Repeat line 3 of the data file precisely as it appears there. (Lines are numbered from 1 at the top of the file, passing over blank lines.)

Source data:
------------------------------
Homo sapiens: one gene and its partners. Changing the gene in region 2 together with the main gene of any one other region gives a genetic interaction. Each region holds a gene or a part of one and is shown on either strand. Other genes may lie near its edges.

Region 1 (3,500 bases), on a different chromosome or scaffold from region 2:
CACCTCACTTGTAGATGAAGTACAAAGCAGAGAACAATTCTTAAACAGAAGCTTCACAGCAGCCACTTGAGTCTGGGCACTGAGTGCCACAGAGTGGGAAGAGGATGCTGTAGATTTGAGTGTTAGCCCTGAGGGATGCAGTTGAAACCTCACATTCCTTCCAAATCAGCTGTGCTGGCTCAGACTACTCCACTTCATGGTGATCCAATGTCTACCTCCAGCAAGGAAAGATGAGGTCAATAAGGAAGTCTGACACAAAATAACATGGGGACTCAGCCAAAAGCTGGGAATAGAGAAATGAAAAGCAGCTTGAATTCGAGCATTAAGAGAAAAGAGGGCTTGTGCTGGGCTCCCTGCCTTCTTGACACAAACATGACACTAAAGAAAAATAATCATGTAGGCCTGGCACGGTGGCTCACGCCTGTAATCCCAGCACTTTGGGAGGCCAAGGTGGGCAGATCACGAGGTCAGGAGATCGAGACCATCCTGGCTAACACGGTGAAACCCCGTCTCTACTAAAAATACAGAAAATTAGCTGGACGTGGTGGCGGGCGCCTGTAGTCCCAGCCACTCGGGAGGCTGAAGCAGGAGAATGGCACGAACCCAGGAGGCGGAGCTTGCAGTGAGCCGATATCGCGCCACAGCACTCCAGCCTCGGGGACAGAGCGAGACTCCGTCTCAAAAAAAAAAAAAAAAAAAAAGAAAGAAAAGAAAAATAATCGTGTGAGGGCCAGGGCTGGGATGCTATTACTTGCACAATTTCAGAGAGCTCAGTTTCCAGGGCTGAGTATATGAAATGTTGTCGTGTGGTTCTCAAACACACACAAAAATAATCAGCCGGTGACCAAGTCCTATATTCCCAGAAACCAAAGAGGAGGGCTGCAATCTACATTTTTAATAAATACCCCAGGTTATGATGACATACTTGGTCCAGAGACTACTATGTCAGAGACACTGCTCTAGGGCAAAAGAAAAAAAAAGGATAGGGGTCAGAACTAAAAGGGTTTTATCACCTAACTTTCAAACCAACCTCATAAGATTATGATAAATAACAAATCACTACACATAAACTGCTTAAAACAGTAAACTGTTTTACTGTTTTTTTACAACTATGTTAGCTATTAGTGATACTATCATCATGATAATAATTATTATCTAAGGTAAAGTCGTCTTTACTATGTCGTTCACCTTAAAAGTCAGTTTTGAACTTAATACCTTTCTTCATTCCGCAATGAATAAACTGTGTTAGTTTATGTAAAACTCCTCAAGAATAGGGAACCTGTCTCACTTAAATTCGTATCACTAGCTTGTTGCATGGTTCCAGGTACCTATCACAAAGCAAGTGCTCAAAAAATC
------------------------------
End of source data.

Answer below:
CACCTCACTTGTAGATGAAGTACAAAGCAGAGAACAATTCTTAAACAGAAGCTTCACAGCAGCCACTTGAGTCTGGGCACTGAGTGCCACAGAGTGGGAAGAGGATGCTGTAGATTTGAGTGTTAGCCCTGAGGGATGCAGTTGAAACCTCACATTCCTTCCAAATCAGCTGTGCTGGCTCAGACTACTCCACTTCATGGTGATCCAATGTCTACCTCCAGCAAGGAAAGATGAGGTCAATAAGGAAGTCTGACACAAAATAACATGGGGACTCAGCCAAAAGCTGGGAATAGAGAAATGAAAAGCAGCTTGAATTCGAGCATTAAGAGAAAAGAGGGCTTGTGCTGGGCTCCCTGCCTTCTTGACACAAACATGACACTAAAGAAAAATAATCATGTAGGCCTGGCACGGTGGCTCACGCCTGTAATCCCAGCACTTTGGGAGGCCAAGGTGGGCAGATCACGAGGTCAGGAGATCGAGACCATCCTGGCTAACACGGTGAAACCCCGTCTCTACTAAAAATACAGAAAATTAGCTGGACGTGGTGGCGGGCGCCTGTAGTCCCAGCCACTCGGGAGGCTGAAGCAGGAGAATGGCACGAACCCAGGAGGCGGAGCTTGCAGTGAGCCGATATCGCGCCACAGCACTCCAGCCTCGGGGACAGAGCGAGACTCCGTCTCAAAAAAAAAAAAAAAAAAAAAGAAAGAAAAGAAAAATAATCGTGTGAGGGCCAGGGCTGGGATGCTATTACTTGCACAATTTCAGAGAGCTCAGTTTCCAGGGCTGAGTATATGAAATGTTGTCGTGTGGTTCTCAAACACACACAAAAATAATCAGCCGGTGACCAAGTCCTATATTCCCAGAAACCAAAGAGGAGGGCTGCAATCTACATTTTTAATAAATACCCCAGGTTATGATGACATACTTGGTCCAGAGACTACTATGTCAGAGACACTGCTCTAGGGCAAAAGAAAAAAAAAGGATAGGGGTCAGAACTAAAAGGGTTTTATCACCTAACTTTCAAACCAACCTCATAAGATTATGATAAATAACAAATCACTACACATAAACTGCTTAAAACAGTAAACTGTTTTACTGTTTTTTTACAACTATGTTAGCTATTAGTGATACTATCATCATGATAATAATTATTATCTAAGGTAAAGTCGTCTTTACTATGTCGTTCACCTTAAAAGTCAGTTTTGAACTTAATACCTTTCTTCATTCCGCAATGAATAAACTGTGTTAGTTTATGTAAAACTCCTCAAGAATAGGGAACCTGTCTCACTTAAATTCGTATCACTAGCTTGTTGCATGGTTCCAGGTACCTATCACAAAGCAAGTGCTCAAAAAATC